Financial Statements

As a full service CPA firm we prepare complete financial statements with related opinion.

Click Here  for brochure on Difference Between Compilation, Review and Audit. The different levels of services are outlined as follows:

Compilation

  • Compiled financial statements represent the most basic level of service CPAs provide with respect to financial statements.
  • In a compilation engagement, the accountant assists management in presenting financial information in the form of financial statements without undertaking to obtain or provide any assurance that there are no material modifications that should be made to the financial statements.
  • In a compilation, the CPA must comply with Statements on Standards for Accounting and Review Services (SSARSs) which requires the accountant to have an understanding of the industry in which the client operates, obtain knowledge about the client, and read the financial statements and consider whether such financial statements appear appropriate in form and free from obvious material errors.
  • A compilation does not contemplate performing inquiry, analytical procedures, or other procedures ordinarily performed in a review; or obtaining an understanding of the entity’s internal control; assessing fraud risk; or testing of accounting records; or other procedures ordinarily performed in an audit.
  • The CPA issues a report stating the compilation was performed in accordance with Statements on Standards for Accounting and Review Services; and that the accountant has not audited or reviewed the financial statements and accordingly does not express an opinion or provide any assurance about whether the financial statements are in accordance with the applicable financial reporting framework.

Review

  • Reviewed financial statements provide the user with comfort that based on the accountant’s review, the accountant is not aware of any material modifications that should be made to the financial statements in order for the statements to be in conformity with the applicable financial reporting framework.
  • A review engagement involves the CPA performing procedures (primarily analytical procedures and inquires) that will provide a reasonable basis for obtaining limited assurance that there are no material modifications that should be made to the financial statements in order for them to be in conformity with the applicable financial reporting framework.
  • In a review, the CPA designs and performs analytical procedures, inquiries, and other procedures, as appropriate, based on the accountant’s understanding of the industry, his or her knowledge of the client, and his or her awareness of the risk that he or she may unknowingly fail to modify the accountant’s review report on financial statements that are materially misstated.  A review does not contemplate obtaining an understanding of the entity’s internal control; assessing fraud risk; testing accounting records; or other procedures ordinarily performed in an audit.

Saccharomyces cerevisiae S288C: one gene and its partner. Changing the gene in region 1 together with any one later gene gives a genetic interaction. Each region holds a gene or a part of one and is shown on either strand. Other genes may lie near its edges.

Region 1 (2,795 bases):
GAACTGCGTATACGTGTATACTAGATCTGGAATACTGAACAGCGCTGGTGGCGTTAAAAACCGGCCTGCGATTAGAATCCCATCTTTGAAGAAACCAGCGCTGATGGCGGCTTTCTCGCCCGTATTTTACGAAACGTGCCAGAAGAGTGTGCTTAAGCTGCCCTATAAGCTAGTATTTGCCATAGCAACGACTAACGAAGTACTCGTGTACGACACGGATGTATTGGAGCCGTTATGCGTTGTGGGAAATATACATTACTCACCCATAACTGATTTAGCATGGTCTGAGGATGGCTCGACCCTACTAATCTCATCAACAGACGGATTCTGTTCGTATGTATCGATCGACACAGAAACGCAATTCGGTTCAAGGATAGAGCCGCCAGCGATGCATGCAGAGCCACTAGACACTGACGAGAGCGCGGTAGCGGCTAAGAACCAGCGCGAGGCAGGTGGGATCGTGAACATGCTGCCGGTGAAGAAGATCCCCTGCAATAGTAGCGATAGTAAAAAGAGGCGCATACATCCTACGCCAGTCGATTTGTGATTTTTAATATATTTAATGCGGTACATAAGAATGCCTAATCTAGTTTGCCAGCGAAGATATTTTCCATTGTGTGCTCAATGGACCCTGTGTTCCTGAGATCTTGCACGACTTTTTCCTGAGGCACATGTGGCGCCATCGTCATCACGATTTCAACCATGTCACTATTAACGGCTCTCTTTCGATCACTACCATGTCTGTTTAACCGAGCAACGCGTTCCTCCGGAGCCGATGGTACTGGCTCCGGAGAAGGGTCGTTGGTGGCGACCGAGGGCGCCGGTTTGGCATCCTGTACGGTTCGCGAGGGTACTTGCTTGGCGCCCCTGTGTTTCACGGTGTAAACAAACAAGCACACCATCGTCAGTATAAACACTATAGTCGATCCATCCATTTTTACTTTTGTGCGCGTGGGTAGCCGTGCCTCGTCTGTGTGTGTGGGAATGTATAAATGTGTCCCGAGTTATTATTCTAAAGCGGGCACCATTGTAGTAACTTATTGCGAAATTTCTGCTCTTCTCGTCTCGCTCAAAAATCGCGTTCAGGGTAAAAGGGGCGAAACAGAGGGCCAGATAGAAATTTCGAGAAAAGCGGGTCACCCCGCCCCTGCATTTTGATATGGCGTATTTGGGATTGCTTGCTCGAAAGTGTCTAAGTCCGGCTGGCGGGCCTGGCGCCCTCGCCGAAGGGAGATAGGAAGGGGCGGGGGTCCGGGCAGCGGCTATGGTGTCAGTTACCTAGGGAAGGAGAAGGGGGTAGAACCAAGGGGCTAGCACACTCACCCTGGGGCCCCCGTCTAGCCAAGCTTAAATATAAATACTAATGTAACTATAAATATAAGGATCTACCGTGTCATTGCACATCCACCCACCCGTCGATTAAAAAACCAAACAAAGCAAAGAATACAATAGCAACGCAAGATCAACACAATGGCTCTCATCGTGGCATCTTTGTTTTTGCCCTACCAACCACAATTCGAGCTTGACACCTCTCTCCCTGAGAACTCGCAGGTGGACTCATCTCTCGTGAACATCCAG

• The CPA issues a report stating the review was performed in accordance with Statements on Standards for Accounting and Review Services; that management is responsible for the preparation and fair presentation of the financial statements in accordance with the applicable financial reporting framework and for designing, implementing, and maintaining internal control relevant to the preparation and fair presentation of the financial statements; that a review includes primarily applying analytical procedures to management’s financial data and making inquiries of management; that a review is substantially less in scope than an audit and that the CPA is not aware of any material modifications that should be made to the financial statements in order for them to be in conformity with the applicable financial reporting framework.

Audit

  • Audited financial statements provide the user with the auditor’s opinion that the financial statements are presented fairly, in all material respects, in conformity with the applicable financial reporting framework.
  • In an audit, the auditor is required by auditing standards generally accepted in the United States of America (GAAS) to obtain an understanding of the entity’s internal control and assess fraud risk.  The auditor is also required to corroborate the amounts and disclosures included in the financial statements by obtaining audit evidence through inquiry, physical inspection, observation, third party confirmations, examination, analytical procedures, and other procedures.
  • The auditor issues a report that states the audit was conducted in accordance with GAAS, the financial statements are the responsibility of management, provides an opinion that the financial statements present fairly in all material respects, the financial position of the company and the results of operations in conformity with the applicable financial reporting framework (or issues a qualified opinion if the financial statements are not in conformity with the applicable financial reporting framework.  The auditor may also issue a disclaimer of opinion or an adverse opinion if appropriate).

The level of service is determined by your needs as the client, and what your creditors and/or investors require.  The higher the level of service required, the more time the CPA needs to complete the engagement and therefore the more costly the engagement.  While privately held companies opt for compiled or reviewed statements, credit agreements with lenders often require audited statements.